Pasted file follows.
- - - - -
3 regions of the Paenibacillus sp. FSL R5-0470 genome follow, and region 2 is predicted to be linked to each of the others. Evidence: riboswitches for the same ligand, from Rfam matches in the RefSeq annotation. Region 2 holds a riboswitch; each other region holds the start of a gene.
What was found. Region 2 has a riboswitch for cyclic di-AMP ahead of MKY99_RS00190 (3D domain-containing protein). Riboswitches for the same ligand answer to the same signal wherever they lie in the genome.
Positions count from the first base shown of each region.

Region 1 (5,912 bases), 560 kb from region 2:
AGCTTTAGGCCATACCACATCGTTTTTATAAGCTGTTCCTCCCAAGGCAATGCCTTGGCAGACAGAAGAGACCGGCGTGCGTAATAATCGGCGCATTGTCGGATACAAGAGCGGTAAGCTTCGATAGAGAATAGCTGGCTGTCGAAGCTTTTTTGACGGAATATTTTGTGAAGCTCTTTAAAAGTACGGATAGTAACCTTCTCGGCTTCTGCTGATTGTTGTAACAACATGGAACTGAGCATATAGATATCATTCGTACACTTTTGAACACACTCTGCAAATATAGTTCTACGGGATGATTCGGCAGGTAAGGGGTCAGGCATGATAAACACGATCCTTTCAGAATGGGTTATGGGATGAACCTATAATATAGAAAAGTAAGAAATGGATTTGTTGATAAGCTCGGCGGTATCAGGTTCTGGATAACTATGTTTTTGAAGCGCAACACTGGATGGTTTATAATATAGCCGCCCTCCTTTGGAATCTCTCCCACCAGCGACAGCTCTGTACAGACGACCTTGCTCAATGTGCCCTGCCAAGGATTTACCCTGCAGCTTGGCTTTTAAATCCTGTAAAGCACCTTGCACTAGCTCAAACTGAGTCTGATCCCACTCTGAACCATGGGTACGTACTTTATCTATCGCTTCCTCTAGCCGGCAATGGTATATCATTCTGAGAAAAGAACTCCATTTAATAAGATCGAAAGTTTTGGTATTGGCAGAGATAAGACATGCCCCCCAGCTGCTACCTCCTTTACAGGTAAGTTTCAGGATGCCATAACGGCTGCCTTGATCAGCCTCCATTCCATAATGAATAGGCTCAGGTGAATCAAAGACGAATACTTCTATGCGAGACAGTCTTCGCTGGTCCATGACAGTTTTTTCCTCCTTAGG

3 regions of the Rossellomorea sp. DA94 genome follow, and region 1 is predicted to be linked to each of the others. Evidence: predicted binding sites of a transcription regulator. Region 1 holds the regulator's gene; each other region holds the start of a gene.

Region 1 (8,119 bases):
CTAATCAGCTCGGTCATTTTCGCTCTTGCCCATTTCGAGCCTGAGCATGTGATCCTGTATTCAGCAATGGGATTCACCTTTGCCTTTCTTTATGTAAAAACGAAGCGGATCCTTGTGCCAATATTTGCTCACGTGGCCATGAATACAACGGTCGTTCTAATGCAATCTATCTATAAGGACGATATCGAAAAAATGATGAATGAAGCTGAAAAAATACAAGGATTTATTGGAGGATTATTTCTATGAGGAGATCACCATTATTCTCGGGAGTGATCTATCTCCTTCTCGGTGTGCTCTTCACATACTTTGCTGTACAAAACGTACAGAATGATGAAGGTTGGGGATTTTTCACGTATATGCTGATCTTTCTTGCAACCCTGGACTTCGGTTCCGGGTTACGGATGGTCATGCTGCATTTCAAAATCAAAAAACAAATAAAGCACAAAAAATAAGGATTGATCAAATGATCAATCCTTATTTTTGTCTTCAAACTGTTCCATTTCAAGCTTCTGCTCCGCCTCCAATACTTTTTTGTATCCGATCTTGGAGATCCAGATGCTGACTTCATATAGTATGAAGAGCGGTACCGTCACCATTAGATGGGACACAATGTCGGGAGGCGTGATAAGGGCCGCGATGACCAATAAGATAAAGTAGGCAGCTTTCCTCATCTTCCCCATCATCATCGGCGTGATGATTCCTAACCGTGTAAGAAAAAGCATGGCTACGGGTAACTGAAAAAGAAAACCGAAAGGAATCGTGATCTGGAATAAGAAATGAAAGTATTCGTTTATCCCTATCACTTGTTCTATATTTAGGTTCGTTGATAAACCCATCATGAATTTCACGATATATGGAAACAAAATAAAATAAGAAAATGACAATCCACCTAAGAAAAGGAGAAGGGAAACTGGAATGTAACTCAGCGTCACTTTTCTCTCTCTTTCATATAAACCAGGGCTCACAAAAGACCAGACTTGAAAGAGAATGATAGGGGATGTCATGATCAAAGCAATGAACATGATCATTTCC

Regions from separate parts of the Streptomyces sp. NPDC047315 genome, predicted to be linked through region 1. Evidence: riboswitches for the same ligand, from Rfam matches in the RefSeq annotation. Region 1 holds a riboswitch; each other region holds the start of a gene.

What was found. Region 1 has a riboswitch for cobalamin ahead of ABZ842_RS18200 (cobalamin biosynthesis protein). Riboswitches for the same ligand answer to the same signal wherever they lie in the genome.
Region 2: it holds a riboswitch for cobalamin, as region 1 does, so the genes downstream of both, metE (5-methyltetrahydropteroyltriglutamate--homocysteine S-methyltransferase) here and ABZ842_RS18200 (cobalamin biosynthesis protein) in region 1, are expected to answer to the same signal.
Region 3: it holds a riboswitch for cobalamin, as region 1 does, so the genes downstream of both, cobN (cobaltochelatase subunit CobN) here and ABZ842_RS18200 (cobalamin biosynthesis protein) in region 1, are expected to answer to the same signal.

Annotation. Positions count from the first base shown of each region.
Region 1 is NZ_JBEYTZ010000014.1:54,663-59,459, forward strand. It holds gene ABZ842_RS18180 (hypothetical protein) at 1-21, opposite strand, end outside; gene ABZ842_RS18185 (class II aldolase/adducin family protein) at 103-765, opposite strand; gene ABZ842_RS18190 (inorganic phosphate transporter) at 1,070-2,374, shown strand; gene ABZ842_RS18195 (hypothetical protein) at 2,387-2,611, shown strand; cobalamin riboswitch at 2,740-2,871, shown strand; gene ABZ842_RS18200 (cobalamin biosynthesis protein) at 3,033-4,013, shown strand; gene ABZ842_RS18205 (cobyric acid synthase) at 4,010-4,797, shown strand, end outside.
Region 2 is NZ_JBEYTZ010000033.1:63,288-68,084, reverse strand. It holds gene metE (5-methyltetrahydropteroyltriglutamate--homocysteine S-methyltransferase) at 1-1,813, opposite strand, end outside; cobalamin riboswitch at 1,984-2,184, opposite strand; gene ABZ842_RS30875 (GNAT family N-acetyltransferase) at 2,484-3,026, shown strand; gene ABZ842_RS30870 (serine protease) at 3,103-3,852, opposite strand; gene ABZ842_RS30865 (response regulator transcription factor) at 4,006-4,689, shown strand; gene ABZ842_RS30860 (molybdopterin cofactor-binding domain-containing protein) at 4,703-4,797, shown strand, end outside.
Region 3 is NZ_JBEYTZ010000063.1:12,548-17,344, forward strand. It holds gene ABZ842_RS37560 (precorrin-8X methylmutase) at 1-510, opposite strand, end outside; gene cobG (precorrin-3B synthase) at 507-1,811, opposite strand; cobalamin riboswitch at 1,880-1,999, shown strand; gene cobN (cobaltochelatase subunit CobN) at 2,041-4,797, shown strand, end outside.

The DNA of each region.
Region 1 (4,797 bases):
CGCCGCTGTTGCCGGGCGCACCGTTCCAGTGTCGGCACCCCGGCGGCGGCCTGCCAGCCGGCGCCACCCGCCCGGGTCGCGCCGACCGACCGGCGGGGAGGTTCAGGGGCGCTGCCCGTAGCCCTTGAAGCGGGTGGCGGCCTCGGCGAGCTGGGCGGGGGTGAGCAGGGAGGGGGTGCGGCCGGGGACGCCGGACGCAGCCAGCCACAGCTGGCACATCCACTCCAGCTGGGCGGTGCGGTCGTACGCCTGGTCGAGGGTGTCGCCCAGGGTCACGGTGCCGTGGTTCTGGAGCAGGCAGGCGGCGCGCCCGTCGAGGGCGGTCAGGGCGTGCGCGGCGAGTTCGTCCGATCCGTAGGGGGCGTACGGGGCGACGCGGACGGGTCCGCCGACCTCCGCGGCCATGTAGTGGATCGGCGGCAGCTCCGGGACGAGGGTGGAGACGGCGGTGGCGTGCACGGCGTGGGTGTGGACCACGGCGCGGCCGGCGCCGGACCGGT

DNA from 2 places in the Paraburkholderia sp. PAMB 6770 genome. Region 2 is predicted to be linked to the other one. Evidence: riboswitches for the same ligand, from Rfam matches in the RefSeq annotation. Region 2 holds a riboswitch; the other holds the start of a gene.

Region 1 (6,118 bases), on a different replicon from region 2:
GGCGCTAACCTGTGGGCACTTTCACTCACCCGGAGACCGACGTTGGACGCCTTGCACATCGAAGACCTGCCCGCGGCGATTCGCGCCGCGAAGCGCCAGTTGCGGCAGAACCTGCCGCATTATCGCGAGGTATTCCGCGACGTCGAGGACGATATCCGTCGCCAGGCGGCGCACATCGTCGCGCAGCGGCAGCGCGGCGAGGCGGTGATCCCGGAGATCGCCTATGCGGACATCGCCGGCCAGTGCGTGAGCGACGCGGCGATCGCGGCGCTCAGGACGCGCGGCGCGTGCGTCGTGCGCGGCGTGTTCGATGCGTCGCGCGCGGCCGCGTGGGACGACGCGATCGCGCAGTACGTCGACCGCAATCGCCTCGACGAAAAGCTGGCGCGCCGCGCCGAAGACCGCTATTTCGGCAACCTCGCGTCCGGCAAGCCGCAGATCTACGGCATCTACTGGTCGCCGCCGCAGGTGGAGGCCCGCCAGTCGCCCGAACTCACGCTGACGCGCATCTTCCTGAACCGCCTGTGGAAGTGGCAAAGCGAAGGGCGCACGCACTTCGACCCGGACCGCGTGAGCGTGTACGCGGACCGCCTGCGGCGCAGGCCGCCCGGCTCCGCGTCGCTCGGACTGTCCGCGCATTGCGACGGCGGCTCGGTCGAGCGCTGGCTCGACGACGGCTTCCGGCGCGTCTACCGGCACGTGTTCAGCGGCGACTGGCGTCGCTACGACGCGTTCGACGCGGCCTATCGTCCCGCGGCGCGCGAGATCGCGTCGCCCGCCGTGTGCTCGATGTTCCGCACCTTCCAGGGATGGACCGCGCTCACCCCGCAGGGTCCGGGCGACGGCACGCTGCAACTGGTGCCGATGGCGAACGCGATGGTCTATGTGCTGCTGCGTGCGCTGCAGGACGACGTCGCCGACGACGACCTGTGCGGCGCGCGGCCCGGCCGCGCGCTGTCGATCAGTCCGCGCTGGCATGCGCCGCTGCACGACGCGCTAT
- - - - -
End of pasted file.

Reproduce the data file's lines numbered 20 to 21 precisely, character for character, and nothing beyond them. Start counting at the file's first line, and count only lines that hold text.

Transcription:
DNA from 2 places in the Paraburkholderia sp. PAMB 6770 genome. Region 2 is predicted to be linked to the other one. Evidence: riboswitches for the same ligand, from Rfam matches in the RefSeq annotation. Region 2 holds a riboswitch; the other holds the start of a gene.

Region 1 (6,118 bases), on a different replicon from region 2: